A few years ago, while developing mobile strategies and strategists at Bottle Rocket, I created a working list of UX facets that defined a mobile user experience strategy. These same things came up over and over again: Login. First Use. Most important thing. Personalize. Social. Analytics.
I’d always list those things on the whiteboard as I started to work through a problem. Over time, I tightened them and eventually looked for a metaphor that would help tie them together as a memorable story I could use to internalize them, and teach them to my team. What emerged were “The Cheeseburger Principles.” Here in the Intuit Pro Tax Group, we use them to guide the experiences we create for accountants and their clients.
“The value is obvious and immediate.”
Like a cheeseburger, a well-designed experience leaves no question: this is exactly what I’m looking for. No reason to be clever. Or hide your product behind a frustrating wall of promises and puffery. Show me what it’s for and why I want it. A cheeseburger is food. Everything about it looks like food. I can see all the ingredients right away. My expectations are reasonably set. I am in! User experiences are no different. Years of directing food photography (yes, some of it was cheeseburgers) taught me that transparency is tremendously powerful when helping a customer assess the value of your product.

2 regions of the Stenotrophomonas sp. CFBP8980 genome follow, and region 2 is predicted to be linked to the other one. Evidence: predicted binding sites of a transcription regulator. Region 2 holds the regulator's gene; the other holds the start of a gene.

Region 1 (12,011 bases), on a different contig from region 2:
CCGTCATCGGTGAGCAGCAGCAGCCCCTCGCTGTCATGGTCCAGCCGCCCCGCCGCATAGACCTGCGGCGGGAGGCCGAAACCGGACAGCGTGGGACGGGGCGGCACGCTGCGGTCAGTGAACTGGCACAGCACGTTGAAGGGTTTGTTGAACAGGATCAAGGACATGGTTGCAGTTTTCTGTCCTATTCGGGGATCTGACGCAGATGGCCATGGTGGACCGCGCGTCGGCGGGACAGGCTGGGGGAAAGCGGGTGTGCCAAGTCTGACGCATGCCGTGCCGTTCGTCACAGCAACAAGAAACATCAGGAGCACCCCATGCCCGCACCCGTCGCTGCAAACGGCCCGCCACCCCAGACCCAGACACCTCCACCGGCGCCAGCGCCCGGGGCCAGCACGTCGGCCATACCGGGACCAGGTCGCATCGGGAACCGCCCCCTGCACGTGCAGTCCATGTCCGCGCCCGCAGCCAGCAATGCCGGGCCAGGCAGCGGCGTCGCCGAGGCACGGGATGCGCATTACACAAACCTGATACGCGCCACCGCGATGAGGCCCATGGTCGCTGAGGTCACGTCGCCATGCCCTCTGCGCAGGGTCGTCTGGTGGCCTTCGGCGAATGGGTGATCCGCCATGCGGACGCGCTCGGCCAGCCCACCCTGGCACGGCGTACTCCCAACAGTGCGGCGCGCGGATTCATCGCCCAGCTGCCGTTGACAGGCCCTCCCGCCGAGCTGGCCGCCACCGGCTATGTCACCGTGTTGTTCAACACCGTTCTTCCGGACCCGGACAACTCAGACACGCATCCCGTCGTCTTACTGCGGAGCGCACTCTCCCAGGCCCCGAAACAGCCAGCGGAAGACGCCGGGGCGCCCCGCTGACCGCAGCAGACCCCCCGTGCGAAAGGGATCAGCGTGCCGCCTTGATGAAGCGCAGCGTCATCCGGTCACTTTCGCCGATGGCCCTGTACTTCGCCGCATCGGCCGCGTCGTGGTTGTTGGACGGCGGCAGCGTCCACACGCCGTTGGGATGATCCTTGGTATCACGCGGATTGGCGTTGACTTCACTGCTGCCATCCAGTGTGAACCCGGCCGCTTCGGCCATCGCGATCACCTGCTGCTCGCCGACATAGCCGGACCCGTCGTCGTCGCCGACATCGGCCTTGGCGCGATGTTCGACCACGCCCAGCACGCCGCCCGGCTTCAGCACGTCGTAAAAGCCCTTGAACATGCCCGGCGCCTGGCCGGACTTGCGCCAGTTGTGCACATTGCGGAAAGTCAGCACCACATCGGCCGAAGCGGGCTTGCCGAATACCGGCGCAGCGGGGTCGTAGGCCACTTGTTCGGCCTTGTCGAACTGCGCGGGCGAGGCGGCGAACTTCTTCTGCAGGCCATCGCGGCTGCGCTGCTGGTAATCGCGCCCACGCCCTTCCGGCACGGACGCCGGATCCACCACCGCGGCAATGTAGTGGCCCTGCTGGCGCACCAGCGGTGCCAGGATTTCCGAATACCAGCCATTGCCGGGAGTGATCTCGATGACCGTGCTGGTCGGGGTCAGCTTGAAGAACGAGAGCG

“The value is accessible.”
How to eat a cheeseburger is self-explanatory. No tools necessary. If I’m blind, I can do it. If I’m deaf, I can do it. I can do it with one hand tied behind my back (depending on the burger). A cheeseburger does not require coach marks or a tutorial. It employs a classic “affordance”: bread that is both the handle and an irreplaceable, edible and texturally satisfying component of the classic cheeseburger experience. If this were a math equation, it would look like this: F<V. The friction required to access value should be less than the value itself. The more value, the less friction, the better. We have a design score system here at Intuit Pro Tax that helps us evaluate a value-to-friction ratio.
“The experience can be personalized — better yet, anticipatory.”
Double patty. No onions. Add bacon. Mustard, not ketchup. Blue cheese. Most cheeseburgers are designed to be delicious. But definitions of delicious vary. As with all preferences, customization helps me fine tune the already awesome experience. When the lady at the counter sees me next time and says “Oh, you’re the double-patty, no-onions, plus-bacon, mustard-not-ketchup, blue-cheese guy” my heart sings. My preferences have made the experience better in two ways, it’s mine and it has made me memorable. Three, if she recommends an appropriate beer. Four, if she says “Bet you’re going to need extra napkins with that, Hon.” The ability to personalize our experience is table stakes. Others’ ability to remember us and anticipate based on our personalizations: that’s a real differentiator and a delighter.
“The experience is more than functional. It is delightful.”